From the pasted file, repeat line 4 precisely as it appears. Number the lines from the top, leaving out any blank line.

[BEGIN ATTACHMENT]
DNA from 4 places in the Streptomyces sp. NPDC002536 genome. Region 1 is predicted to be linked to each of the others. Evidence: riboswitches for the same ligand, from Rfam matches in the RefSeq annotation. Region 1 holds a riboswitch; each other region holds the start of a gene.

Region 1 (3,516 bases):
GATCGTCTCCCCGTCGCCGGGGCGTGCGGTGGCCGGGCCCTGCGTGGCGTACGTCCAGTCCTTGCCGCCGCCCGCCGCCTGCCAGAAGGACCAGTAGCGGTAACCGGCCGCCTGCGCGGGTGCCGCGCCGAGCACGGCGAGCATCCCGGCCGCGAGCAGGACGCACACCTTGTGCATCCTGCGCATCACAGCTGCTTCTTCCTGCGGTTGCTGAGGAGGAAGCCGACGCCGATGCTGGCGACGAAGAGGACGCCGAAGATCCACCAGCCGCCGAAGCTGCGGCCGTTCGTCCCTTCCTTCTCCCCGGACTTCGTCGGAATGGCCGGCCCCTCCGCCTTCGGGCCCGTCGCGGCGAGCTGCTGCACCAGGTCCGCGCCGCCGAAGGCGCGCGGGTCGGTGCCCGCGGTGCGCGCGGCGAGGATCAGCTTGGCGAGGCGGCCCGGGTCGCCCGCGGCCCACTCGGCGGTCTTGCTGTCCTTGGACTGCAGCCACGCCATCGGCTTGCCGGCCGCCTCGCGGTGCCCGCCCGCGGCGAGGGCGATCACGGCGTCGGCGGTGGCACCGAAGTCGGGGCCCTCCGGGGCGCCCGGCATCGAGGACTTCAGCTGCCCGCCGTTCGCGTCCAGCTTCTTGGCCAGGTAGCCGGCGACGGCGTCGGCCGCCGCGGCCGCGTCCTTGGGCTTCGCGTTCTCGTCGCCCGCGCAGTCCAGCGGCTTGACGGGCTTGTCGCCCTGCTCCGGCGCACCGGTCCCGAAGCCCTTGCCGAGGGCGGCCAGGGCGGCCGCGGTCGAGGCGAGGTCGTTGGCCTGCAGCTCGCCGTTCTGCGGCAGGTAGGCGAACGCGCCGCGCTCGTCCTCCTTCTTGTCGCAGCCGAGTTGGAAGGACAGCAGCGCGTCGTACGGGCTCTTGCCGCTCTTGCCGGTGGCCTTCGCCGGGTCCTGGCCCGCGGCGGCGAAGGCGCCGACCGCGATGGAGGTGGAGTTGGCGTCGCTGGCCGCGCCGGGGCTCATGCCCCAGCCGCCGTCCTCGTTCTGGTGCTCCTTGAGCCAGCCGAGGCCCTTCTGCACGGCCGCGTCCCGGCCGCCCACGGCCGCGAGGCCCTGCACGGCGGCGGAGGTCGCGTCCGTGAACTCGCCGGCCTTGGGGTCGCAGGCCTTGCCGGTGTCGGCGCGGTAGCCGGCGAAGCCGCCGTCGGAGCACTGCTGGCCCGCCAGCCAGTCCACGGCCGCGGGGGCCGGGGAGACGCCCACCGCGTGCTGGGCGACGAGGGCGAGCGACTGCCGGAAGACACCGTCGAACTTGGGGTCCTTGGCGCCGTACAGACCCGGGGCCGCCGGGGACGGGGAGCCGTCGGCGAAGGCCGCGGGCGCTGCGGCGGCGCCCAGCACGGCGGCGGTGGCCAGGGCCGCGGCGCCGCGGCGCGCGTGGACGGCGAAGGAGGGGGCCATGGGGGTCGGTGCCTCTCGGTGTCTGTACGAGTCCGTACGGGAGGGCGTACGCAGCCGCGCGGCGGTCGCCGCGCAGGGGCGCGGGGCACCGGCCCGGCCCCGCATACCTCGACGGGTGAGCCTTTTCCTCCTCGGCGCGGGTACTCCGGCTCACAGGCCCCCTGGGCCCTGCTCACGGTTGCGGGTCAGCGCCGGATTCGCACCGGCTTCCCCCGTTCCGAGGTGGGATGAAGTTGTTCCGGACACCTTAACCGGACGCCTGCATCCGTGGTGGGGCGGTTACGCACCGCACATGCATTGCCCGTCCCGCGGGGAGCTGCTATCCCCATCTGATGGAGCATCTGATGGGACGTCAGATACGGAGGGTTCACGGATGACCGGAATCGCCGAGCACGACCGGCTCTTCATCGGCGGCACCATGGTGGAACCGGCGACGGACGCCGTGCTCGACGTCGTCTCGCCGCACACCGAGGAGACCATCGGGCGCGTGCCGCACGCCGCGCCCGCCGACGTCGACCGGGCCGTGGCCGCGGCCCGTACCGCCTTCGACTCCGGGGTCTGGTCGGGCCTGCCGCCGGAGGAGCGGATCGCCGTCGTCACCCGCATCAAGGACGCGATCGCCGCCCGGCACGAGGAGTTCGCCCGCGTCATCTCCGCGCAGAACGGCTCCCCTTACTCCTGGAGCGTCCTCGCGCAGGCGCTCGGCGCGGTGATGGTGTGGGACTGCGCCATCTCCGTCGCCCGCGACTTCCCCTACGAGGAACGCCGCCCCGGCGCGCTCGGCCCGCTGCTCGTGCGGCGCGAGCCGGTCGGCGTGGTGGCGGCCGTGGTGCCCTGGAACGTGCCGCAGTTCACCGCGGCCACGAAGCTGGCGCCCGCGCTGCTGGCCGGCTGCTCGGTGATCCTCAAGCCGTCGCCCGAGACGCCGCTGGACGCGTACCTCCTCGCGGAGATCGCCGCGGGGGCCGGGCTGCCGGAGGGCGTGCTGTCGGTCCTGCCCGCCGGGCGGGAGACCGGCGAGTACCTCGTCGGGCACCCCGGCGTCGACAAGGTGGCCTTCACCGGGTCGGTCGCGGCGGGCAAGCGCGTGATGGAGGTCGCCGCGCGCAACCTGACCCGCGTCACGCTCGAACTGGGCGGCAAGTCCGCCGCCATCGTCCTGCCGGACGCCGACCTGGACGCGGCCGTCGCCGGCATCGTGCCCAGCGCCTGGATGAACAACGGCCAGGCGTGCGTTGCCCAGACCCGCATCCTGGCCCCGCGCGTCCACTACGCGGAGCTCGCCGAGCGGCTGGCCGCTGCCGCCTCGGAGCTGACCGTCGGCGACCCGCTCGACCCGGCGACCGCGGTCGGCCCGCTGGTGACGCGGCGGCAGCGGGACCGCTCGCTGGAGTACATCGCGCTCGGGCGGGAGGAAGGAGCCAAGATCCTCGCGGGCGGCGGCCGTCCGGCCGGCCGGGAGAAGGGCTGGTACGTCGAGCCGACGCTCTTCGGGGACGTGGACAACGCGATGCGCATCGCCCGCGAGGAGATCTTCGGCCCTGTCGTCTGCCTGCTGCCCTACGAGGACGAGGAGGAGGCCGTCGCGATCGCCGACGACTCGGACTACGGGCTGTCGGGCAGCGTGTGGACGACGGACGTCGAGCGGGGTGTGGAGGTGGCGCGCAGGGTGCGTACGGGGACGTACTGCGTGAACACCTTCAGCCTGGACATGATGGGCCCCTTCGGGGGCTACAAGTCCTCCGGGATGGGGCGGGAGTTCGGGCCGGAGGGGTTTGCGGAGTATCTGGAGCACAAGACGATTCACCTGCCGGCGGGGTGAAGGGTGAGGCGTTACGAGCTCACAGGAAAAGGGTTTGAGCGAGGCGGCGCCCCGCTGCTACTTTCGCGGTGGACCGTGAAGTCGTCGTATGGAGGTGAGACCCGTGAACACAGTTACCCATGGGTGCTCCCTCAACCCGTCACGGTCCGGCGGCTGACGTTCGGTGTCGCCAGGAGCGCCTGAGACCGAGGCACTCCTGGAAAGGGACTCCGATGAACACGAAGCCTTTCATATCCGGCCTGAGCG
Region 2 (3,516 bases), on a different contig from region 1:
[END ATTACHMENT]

Region 2 (3,516 bases), on a different contig from region 1: